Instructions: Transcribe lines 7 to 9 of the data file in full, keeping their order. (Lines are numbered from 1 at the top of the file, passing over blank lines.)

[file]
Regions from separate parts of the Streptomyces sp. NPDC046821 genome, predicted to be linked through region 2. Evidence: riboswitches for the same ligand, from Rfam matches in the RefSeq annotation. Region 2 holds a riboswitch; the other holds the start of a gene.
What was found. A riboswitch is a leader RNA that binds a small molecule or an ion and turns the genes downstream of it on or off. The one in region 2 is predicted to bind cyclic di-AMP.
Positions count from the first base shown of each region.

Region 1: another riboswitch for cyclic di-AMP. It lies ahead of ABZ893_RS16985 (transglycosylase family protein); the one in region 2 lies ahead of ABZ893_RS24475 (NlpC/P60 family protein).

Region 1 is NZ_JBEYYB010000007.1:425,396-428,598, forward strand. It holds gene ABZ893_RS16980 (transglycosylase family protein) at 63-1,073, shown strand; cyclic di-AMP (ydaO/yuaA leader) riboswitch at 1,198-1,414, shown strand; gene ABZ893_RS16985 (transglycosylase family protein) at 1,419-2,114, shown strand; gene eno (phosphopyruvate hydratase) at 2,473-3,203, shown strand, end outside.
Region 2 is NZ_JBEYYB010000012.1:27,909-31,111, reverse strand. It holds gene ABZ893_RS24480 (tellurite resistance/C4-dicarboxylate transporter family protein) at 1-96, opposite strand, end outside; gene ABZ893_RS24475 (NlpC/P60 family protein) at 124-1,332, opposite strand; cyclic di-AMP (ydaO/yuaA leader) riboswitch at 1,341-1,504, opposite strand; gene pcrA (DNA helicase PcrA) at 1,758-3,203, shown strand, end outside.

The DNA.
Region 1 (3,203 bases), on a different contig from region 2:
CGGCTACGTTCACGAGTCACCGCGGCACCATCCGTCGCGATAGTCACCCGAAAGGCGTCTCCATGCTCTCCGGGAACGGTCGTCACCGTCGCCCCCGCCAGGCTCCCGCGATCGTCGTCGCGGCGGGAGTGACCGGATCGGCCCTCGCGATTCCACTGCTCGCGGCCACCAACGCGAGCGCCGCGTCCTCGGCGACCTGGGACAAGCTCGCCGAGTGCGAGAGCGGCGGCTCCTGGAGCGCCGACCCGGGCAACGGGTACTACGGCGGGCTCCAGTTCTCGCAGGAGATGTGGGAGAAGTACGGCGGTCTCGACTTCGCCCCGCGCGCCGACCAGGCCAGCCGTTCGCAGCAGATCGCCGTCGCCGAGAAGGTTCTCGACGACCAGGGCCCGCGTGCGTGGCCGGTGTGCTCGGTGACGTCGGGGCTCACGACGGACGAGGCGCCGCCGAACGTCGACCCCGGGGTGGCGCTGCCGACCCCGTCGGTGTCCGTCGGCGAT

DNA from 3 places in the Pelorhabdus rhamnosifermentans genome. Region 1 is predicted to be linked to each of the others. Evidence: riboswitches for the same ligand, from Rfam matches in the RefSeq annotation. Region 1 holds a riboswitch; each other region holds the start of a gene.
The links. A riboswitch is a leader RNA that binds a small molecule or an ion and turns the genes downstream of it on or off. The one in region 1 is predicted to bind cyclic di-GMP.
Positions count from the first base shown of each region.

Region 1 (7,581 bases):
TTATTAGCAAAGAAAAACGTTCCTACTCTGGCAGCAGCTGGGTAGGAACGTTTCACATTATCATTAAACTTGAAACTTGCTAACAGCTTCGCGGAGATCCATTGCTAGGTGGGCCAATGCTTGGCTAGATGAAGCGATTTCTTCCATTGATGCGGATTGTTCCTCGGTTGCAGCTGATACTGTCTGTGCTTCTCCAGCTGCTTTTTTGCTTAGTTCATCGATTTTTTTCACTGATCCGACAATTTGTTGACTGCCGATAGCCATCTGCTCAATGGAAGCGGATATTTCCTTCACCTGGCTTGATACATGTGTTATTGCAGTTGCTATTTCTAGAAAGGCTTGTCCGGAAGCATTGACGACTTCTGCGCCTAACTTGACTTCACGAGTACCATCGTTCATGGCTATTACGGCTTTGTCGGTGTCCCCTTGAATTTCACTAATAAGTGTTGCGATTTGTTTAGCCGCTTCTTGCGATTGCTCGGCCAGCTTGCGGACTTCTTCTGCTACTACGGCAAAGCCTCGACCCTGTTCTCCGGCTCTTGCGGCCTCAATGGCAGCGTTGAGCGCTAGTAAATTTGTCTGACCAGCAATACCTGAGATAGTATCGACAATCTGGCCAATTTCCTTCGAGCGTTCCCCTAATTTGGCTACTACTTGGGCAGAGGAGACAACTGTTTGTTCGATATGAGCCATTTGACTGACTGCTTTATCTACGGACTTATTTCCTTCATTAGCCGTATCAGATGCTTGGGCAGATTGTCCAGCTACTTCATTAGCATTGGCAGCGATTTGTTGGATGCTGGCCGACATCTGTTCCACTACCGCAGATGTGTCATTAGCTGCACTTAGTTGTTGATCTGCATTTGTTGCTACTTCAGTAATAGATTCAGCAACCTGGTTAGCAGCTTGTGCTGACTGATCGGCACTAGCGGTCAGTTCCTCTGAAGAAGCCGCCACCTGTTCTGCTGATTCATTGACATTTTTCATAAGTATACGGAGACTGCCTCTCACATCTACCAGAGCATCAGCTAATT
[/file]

The DNA.
Region 1 (3,203 bases), on a different contig from region 2:
CGGCTACGTTCACGAGTCACCGCGGCACCATCCGTCGCGATAGTCACCCGAAAGGCGTCTCCATGCTCTCCGGGAACGGTCGTCACCGTCGCCCCCGCCAGGCTCCCGCGATCGTCGTCGCGGCGGGAGTGACCGGATCGGCCCTCGCGATTCCACTGCTCGCGGCCACCAACGCGAGCGCCGCGTCCTCGGCGACCTGGGACAAGCTCGCCGAGTGCGAGAGCGGCGGCTCCTGGAGCGCCGACCCGGGCAACGGGTACTACGGCGGGCTCCAGTTCTCGCAGGAGATGTGGGAGAAGTACGGCGGTCTCGACTTCGCCCCGCGCGCCGACCAGGCCAGCCGTTCGCAGCAGATCGCCGTCGCCGAGAAGGTTCTCGACGACCAGGGCCCGCGTGCGTGGCCGGTGTGCTCGGTGACGTCGGGGCTCACGACGGACGAGGCGCCGCCGAACGTCGACCCCGGGGTGGCGCTGCCGACCCCGTCGGTGTCCGTCGGCGAT